motorcycle helmets 2017
Motorbike helmets 2017
It's that exciting time of year, when the leading motorbike helmet manufacturers reveal their new motorcycle helmets for 2017. This year, you're in for a treat, because the helmet manufacturers who are known for making the biggest innovations have been super busy! That's AGV, Shark and Nexx helmets. In the last two to three years, there's been a shift in the motorcycle helmet market place. It used to be dominated by Arai and Shoei, but things have most definitely changed. Shoei have released the X-Spirit 3, an evolution of the version 2, but the real action is at Shark, AGV and Nexx.
As we write, the first motorcycle exhibition which will reveal the line up of new helmets for 2017 is about to begin, in Cologne, Germany. Beginning with Shark, they've just announced the Shark D-Skwal, Ridill and a special edition Lorenzo version of the Skwal helmet, plus a new Guintoli graphic for the Race R Pro. These are in addition to the new graphics for the Shark Spartan, which will be a sure fire hit in 2017, thanks to its amazing looks, light weight, internal sun visor and excellent aerodynamics. There are some new graphics for the tremendously versatile Shark Evo One, in the form of the Priya and Falhout graphics. Rather than develop a standard flip front helmet, the Evo One fully transforms from full face to open face, through the complete rotation of the chin bar over, above and to the rear of the helmet. Thanks to its auto up and down system, in one action, you can release the chin bar, move it upwards and over the helmet, then the visor will automatically follow, allowing you to concentrate on the road ahead. This gives you true open face riding, with the option to go back to full face whenever you choose. A great innovation and reason why Shark have become one of the best motorcycle helmet manufacturers in recent years.
Now we turn our attentions to what we think is the highlight of the 2017 motorcycle helmets range, at under £150. Nexx helmets have made some of the best motorbike helmets over the last two years. They have one of the leading race helmets in the XR2 Carbon, then they launched the spectacular Switx SX10, a unique open face helmet which scooped Helmet of the Year and Product of the Year from webBikeWorld in 2014. Then last year, they took the adventure helmet market by storm with the XD1. The XD1 beat all of the competition in the ADV helmet market, winning RiDE's Best Buy award over and above Arai, Shoei, Touratech, BMW, Spada, Held, Shark, Caberg and Duchinni.
For 2017, Nexx have just announced the SX100, the first Nexx full face helmet under £150 and packed full of features including a retractable sun visor and room to perfectly accommodate the Nexx X-Com intercom flush to the shell. They've also added the simply stunning Nexx XG100 Carbon, a 100% carbon version of the beautifully crafted XG100 retro helmet. The XG100 is part of the Nexx X-Garage range, a beautifully styled range of retro helmets, made in collaboration with Maria Riding Company of Portugal, who make equally stunning custom bikes. Words fail us when trying to accurately describe the XG100. It's just beautiful and has to be seen in person to appreciate the workmanship. Like all Nexx helmets, it's handmade in Portugal by a team of 160 expert craftsmen who make every component from their ISO-9001 certified factory. From the perfectly sized visor port, to the quality of the paintwork and the inner lining, we're thrilled that Nexx have made a helmet for the exciting scrambler, cafe racer, custom segment which is every part as good as their award winning helmets in other sectors.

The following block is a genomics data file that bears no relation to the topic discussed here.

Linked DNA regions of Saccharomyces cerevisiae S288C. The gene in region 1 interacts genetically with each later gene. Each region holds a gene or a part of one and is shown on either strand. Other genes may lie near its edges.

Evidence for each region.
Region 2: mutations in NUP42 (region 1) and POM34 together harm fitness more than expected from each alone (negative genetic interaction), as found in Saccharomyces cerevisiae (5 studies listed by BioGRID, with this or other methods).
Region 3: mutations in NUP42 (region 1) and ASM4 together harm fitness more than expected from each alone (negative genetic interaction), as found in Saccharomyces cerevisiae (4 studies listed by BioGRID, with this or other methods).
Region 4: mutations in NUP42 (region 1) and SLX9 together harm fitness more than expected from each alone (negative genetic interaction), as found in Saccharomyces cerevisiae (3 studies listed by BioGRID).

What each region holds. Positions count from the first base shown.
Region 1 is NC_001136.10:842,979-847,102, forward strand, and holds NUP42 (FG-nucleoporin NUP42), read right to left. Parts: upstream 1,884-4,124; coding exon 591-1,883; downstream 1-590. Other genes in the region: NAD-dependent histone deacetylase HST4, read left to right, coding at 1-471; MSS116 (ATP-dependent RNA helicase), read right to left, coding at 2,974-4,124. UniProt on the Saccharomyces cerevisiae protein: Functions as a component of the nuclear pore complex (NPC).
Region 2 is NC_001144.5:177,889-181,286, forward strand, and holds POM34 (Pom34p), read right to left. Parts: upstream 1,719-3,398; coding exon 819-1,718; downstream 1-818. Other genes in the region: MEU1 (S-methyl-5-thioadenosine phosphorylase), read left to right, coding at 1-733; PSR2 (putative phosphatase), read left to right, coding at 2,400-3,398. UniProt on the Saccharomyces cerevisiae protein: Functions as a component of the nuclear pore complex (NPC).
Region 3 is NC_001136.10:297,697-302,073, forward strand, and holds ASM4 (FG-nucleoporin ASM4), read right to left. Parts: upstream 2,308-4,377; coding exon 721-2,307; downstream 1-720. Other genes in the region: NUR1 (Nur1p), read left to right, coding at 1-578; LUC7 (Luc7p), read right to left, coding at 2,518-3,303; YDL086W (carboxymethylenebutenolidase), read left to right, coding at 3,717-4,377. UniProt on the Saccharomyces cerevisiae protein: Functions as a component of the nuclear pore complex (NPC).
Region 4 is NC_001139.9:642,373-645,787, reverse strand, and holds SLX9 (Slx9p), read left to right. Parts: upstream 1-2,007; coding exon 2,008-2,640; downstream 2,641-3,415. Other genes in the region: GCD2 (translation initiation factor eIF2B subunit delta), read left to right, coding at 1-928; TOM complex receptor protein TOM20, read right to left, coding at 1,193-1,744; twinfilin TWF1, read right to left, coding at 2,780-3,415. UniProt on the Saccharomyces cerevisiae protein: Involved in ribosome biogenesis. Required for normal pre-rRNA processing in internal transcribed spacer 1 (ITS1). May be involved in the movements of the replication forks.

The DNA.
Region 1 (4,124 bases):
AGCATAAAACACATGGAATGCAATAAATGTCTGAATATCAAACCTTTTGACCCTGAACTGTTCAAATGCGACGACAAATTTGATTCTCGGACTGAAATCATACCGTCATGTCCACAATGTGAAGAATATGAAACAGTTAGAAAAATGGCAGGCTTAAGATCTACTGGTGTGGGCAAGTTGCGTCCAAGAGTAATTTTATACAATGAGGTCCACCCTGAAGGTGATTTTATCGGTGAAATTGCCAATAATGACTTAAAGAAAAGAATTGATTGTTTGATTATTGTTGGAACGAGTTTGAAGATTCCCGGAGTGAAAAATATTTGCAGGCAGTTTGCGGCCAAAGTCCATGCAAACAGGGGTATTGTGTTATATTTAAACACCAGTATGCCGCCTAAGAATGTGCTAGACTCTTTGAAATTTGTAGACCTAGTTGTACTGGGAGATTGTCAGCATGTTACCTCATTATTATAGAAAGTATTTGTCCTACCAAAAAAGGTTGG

Open face delight
The Nexx XG10 is the open face version and is pure retro. No visor, just beautiful lines, superb quality finish which extends from the paint to the studs and the inner lining. Nexx have been sure to make the shell of the XG10 as compact as possible. There's no inner sun visor, deliberately so, since this would make the profile of the helmet bigger. Nexx wanted a pure retro style for riders of the ever expanding range of motorcycles in this sector, such as the new Triumph Bonneville, Thruxton, the Yamaha XSR700 and XSR900 and of course the Ducati Scramber. Like the XG100, the XG10 has some really special designs, including the new for 2017 XG10 Savage, born out of the collaboration with Maria Riding Company. Finally, Nexx have added four new colours for the XG100 Purist and four colours for the new XD1 Canyon.
Next up is AGV. Perhaps best known thanks to their long association with Valentino Rossi, AGV make a wide range of superb helmets across all motorcycle sectors. They've released a new jet helmet called the Fluid. The AGV Fluid is a compact open face lid, with a full length clear visor, so you can enjoy the open road without getting blasted by the wind or bugs! What's really cool about the Fluid is the wheel on the left hand side of the helmet. Simply rotate the wheel to reveal a retractable sun visor! It's a great little innovation, making operating the sun visor much easier than searching for a button. So if you're looking for a great looking open face lid which is easy on the pocket, check out the AGV Fluid range.